I worked in a courier shop. There is no money to publish the book. That’s how we did the Atakai exercise we all do when we get stuck. Ask his wife. She removed the two gold bracelets from her hand despite her suffering. He was pawning and making money. Printed at the Express Press at Thaliparam. Released in Payyannur.
Feedback and criticism
The price of the book was Rs. 40 pages. VG Thampi, Madhu Alappatamp, AC Srihari, U. Rajeev, Sivakumar Kangol, Dr Prasad, P. Poems written by Manoj, Girish Kumar K and Haridasan KC. All these poems contradicted the general perception of Silk Smitha. Poems that identify Smitha in a different perspective. In some, the flakes of the male gaze were revealed, but there was a similarity in the politics they all shared. That is why, in the note ‘Why Smitha’, the editor wrote: “Certainly there will be differences of opinion about the poems in this volume, about their quality and the vulgarity of the language they relate to. But we think this book is relevant because of its politics. With this validation of relevance, we disregard all criticism that may come against this book.”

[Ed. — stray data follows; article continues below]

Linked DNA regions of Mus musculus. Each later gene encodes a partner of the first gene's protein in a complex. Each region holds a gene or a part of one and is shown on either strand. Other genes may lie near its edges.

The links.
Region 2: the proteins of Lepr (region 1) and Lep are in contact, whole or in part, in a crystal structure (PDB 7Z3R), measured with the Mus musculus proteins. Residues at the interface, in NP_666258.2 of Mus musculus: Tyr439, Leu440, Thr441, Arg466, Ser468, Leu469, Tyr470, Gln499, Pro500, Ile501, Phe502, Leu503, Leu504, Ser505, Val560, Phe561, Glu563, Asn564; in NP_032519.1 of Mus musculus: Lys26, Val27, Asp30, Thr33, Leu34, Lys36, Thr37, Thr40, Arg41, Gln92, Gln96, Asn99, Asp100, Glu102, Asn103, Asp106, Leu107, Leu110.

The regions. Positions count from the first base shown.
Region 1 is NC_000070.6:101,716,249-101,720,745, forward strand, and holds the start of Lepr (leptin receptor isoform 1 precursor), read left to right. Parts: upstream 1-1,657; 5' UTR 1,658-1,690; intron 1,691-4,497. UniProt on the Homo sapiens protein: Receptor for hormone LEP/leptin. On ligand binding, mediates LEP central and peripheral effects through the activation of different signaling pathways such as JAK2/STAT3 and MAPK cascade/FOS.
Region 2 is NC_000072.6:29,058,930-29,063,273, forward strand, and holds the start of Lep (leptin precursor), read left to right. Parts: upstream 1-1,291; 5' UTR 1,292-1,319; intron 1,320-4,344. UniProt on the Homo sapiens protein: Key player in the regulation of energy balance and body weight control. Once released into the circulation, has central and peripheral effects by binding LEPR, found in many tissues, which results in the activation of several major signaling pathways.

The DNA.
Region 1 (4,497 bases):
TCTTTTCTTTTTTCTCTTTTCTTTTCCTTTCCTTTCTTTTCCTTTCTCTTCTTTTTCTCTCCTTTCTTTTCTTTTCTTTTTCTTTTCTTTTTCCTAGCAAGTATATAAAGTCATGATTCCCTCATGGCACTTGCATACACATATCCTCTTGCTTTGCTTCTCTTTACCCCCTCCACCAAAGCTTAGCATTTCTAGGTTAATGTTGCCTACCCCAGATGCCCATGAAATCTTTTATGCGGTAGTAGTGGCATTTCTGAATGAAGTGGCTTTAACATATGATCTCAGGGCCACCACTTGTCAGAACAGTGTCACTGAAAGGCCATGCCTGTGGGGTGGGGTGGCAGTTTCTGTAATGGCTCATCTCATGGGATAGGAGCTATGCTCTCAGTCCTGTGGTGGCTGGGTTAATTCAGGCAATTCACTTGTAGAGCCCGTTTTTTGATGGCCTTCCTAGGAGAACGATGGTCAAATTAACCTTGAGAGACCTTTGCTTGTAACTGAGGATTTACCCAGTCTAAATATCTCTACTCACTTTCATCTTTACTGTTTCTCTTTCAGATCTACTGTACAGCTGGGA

Their understanding was correct. There was a lot of criticism against him. More people frowned. However, this situation gradually changed. Readers themselves began to say that Smitha was a possibility of another idea. “We went to IFKK in Kochi to sell the book. At first there was more criticism. Later people came to try and buy the book. There were good comments. Meanwhile, Kalpetta Narayanan Mash, Zakaria and Payyannoor Satish Babu all wrote about the book. The book has had different readings. With that, I started getting recognition.”
Attitudes change, and so does public awareness!
However, it didn’t take long to sell out a thousand copies. The book moved into people’s collections. Sivakumar Kangol, who published the book, had to post an undamaged copy on Facebook. There were no new editions of this book priced at Rs 16. The natural forgetfulness of society also affected this book.